6. BikeRog

    I bought the first issue of Peloton. It was a beautiful, well-produced magazine with stunning photos and good writing. But it lacked editorial direction, and seemed to be all about everything and nothing simultaneously. I saw the first issue as a very good-looking lightweight. Nevertheless, I realize these kinds of comments might be unfair–sort of like reviewing a restaurant on opening night, without giving it an opportunity to find its groove and get its chops down.

    I’m generally a very positive person. I also admire Padraig’s writing and his stance on almost all things cycling. So he convinced me. I’m going to assume that Peloton will mature, grow, and improve–finding its editorial direction as it goes–and yes, I will subscribe.

    Your impassioned plea worked, Padraig, at least it did with me. I’m eagerly awaiting the next issue.

    1. Author

      Everyone: Thanks much for the comments and the faith you’ve placed in me. I really believe in the team behind this magazine; that’s not to say anything against the others, I’m fundamentally a magazine nut. These guys have my heart, and while it’s true that I’ll succeed in some way if they do, that’s not why I wrote the post.

      I received an e-mail from Brad saying there’s been a spike in subscriptions today. To every one of you who ordered: thanks much.

  7. Jason

    Very anxious to see Peloton in person. Me thinks I have a trip planned to the newsstand tomorrow. I am entering the 3rd year with my mag, trying to bring attention to my cycling passion (endurance mountain bike racing/riding) I know the hard work, that goes into such an endeavor. I hope that one day we will be neighbors on the newsstand, but I have a lot of work to do before then.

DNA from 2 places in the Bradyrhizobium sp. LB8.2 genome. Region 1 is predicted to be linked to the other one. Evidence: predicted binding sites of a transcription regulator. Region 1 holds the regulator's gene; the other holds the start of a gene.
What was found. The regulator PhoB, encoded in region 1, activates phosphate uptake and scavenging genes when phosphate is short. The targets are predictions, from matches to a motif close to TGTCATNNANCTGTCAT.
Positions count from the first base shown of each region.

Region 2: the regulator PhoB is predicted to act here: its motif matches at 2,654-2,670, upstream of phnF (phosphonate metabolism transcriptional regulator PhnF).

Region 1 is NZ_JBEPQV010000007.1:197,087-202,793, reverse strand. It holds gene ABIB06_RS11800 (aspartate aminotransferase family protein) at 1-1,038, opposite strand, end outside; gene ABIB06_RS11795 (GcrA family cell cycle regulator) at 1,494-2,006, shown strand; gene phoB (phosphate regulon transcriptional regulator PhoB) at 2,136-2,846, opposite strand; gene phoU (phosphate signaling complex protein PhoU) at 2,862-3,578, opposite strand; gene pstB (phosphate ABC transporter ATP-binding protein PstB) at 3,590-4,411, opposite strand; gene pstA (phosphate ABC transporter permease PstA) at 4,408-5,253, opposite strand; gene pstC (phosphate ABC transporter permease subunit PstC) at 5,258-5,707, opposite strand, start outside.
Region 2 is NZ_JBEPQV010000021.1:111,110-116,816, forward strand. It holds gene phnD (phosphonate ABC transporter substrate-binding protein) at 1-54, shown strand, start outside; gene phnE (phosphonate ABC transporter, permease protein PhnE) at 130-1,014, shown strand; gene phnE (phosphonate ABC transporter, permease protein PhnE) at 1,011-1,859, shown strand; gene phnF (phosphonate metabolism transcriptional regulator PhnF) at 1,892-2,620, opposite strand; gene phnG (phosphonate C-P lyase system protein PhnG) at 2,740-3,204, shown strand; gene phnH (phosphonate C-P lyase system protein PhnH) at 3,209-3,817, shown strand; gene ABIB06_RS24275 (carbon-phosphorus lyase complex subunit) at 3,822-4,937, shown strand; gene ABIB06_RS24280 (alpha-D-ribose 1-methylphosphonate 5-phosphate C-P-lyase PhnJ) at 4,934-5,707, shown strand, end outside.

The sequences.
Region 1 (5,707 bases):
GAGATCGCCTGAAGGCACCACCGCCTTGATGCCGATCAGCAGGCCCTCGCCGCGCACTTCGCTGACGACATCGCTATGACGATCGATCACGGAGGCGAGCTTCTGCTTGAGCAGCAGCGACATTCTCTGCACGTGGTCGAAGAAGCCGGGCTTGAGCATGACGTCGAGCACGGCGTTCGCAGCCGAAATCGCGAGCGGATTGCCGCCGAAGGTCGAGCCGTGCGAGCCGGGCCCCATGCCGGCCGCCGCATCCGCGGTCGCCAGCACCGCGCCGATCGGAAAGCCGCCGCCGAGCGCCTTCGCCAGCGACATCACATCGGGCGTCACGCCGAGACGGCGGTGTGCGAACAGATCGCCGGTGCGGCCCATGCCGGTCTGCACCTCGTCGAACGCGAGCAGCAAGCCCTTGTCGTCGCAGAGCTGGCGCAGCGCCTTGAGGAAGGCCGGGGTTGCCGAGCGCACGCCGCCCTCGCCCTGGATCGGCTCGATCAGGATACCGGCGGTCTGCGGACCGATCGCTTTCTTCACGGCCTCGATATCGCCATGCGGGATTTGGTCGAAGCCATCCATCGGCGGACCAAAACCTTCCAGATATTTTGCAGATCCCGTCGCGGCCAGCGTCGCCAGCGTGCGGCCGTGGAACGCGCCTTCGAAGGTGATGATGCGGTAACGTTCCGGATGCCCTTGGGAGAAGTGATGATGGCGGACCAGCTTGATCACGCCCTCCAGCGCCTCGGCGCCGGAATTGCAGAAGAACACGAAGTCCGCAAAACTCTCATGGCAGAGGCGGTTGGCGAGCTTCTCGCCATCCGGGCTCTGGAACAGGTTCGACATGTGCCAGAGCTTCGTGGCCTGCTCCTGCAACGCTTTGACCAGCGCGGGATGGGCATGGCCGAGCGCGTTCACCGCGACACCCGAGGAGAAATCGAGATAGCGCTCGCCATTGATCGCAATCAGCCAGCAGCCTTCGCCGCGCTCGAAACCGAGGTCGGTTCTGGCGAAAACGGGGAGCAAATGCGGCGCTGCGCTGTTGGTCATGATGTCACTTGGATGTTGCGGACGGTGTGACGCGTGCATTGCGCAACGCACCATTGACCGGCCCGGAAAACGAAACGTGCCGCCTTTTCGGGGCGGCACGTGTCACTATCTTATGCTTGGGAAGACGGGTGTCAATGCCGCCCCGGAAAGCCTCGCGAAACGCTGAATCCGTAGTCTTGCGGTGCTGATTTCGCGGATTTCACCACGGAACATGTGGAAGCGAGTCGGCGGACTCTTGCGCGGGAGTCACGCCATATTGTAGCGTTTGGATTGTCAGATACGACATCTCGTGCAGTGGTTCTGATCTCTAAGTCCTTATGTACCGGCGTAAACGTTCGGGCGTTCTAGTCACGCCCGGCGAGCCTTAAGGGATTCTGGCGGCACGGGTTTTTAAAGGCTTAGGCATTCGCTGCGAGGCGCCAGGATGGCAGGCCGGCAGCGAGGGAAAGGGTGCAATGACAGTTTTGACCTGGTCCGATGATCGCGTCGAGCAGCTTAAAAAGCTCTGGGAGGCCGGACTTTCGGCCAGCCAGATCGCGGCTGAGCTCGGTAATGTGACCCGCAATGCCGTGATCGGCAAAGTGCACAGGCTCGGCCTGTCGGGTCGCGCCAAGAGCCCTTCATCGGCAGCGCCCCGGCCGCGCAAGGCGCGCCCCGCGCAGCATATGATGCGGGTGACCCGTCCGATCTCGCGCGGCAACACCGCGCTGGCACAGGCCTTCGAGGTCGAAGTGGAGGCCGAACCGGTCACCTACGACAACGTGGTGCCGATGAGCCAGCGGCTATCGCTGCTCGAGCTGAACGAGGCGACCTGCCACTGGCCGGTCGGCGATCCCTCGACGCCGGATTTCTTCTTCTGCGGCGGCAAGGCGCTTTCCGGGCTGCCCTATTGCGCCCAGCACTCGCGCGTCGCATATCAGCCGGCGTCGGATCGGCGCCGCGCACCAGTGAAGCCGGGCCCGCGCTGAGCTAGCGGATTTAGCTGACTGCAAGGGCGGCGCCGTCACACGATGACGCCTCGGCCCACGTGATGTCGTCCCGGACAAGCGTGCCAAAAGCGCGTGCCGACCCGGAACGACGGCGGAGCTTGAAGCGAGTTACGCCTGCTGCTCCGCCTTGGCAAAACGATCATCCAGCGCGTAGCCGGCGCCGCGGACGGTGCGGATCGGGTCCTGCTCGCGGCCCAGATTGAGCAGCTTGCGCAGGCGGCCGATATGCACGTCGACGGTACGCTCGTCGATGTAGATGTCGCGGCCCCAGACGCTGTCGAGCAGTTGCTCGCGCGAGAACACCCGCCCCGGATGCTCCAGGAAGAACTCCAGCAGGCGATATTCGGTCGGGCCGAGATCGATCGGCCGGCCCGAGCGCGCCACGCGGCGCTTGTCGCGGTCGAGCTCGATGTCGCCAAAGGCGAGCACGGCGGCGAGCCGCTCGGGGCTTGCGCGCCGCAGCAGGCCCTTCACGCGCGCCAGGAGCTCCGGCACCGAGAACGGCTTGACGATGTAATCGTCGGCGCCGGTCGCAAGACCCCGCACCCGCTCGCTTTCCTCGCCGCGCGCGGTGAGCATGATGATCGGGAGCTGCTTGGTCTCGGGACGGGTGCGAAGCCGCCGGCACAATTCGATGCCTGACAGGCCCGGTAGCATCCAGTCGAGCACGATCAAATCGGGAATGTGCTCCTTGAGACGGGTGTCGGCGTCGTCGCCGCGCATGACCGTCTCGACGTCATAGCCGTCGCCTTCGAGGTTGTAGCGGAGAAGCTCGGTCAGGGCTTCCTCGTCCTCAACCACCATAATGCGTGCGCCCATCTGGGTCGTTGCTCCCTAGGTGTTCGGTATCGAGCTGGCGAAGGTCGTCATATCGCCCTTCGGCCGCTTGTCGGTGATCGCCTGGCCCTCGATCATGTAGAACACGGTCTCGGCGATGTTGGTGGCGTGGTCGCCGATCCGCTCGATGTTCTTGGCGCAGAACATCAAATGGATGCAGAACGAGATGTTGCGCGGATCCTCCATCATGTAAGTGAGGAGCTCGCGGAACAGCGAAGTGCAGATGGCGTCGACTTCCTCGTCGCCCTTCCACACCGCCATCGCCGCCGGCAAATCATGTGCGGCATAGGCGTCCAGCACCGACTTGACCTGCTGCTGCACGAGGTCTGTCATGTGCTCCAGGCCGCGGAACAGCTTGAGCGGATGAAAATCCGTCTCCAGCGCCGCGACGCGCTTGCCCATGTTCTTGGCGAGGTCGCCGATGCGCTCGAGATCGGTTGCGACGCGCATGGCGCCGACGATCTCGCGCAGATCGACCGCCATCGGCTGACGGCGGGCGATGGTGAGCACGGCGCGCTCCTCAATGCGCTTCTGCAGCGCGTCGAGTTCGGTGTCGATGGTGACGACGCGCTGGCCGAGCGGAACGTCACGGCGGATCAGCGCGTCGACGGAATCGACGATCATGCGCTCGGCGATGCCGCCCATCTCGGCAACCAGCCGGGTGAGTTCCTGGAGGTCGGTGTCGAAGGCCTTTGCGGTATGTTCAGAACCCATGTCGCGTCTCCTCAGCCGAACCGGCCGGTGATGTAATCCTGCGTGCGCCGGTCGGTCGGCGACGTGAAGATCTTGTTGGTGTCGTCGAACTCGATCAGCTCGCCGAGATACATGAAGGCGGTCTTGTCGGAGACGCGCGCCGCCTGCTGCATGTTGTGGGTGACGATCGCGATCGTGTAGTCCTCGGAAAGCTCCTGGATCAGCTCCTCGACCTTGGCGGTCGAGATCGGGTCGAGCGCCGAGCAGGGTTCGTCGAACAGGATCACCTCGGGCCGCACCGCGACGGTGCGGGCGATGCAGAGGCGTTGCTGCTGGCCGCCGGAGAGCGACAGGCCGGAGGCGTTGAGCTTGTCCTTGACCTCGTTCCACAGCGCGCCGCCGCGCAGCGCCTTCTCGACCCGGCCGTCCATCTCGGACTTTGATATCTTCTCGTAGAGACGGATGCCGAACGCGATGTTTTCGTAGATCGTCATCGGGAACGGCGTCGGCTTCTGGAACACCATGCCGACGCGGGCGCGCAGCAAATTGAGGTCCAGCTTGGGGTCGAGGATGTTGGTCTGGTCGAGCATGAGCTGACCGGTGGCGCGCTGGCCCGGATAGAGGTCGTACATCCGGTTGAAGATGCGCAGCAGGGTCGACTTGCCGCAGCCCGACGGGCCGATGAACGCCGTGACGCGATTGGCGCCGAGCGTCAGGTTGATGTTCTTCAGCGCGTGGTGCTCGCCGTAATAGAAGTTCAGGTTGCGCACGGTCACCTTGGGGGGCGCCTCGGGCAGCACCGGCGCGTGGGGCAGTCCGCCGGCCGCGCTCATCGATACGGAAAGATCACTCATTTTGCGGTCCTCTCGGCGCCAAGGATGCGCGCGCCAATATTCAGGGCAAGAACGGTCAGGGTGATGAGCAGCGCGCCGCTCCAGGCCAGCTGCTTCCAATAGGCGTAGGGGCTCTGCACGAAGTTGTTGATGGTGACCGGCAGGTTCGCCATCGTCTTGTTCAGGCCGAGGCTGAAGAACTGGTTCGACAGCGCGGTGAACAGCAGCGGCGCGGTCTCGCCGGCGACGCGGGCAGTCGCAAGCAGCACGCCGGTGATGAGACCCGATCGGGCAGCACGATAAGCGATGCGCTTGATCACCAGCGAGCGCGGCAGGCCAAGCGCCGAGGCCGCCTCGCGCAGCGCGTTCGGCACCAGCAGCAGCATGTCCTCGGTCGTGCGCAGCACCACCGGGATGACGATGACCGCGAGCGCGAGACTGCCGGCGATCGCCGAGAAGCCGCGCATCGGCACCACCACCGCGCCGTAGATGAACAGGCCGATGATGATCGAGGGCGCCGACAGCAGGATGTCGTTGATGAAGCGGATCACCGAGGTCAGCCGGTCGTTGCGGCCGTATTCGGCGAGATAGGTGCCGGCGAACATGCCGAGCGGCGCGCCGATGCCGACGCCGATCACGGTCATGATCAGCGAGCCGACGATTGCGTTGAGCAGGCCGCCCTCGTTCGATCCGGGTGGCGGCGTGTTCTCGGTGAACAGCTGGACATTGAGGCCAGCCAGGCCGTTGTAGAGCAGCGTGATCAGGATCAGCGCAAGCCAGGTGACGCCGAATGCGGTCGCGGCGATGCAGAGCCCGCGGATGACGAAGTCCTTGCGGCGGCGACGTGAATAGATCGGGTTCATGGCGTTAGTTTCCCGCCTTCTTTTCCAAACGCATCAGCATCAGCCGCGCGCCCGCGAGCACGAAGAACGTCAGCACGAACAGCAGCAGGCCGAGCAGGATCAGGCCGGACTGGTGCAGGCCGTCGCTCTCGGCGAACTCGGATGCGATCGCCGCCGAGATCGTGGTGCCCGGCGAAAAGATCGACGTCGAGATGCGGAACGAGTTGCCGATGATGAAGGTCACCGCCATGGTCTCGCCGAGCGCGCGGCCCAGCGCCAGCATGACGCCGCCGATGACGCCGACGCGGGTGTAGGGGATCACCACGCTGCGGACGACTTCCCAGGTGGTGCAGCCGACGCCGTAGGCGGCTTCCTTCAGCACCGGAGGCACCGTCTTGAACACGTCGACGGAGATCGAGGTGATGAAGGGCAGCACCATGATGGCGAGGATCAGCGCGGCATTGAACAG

Good luck!


    1. Author

      Heard from Brad this evening. Today’s subscriptions were quadruple their average. Thanks to each of you who signed up; you really turned out in terrific force.

  8. Caesar

    Had a chance to peruse Peloton the other day. Finally… content! Just placed my order in. Thank you for making this magazine happen.

    1. Author

      Caesar: I’m glad you like it, but I can take exactly zero credit for the fact this magazine exists. I took my shot. I’m just a contributor on this, but as such, I consider myself really fortunate.

      Mark: Brad and Tim have a refined sense of irony, but I don’t think that was at work when they selected those photos. They are both just very cool images. I’m sure you’ll dig it … and thanks for the good words.

  9. mark

    Sounds like I need to go find a copy of the current issue. My brother just informed me that there’s a photo of me from cyclocross nationals. Sharing a page with KFC, no less. I wonder if the juxtaposition of one of the worst male masters racers with the best female elite racer was intentional. I’ll give the current issue a good read, a subscription card will inevitably fall out, and if I like what I see, I’ll fill it out and send it in. Everyone starting a new venture should be so fortunate to have someone advocating for them from a position of credibility.

    1. Author

      Take a bow people, you just gave peloton its second biggest day of subscription sales. Yesterday was tops.

      This is really terrific. I knew I was taking a real chance when I wrote the post, but your response … well I can’t quite put how I feel into words.


  10. Jim D.

    I got a free 1 year online subscription from the good folks at Competitive Cyclist. Liked what I saw. So.. I decided to subscribe to the paper magazine.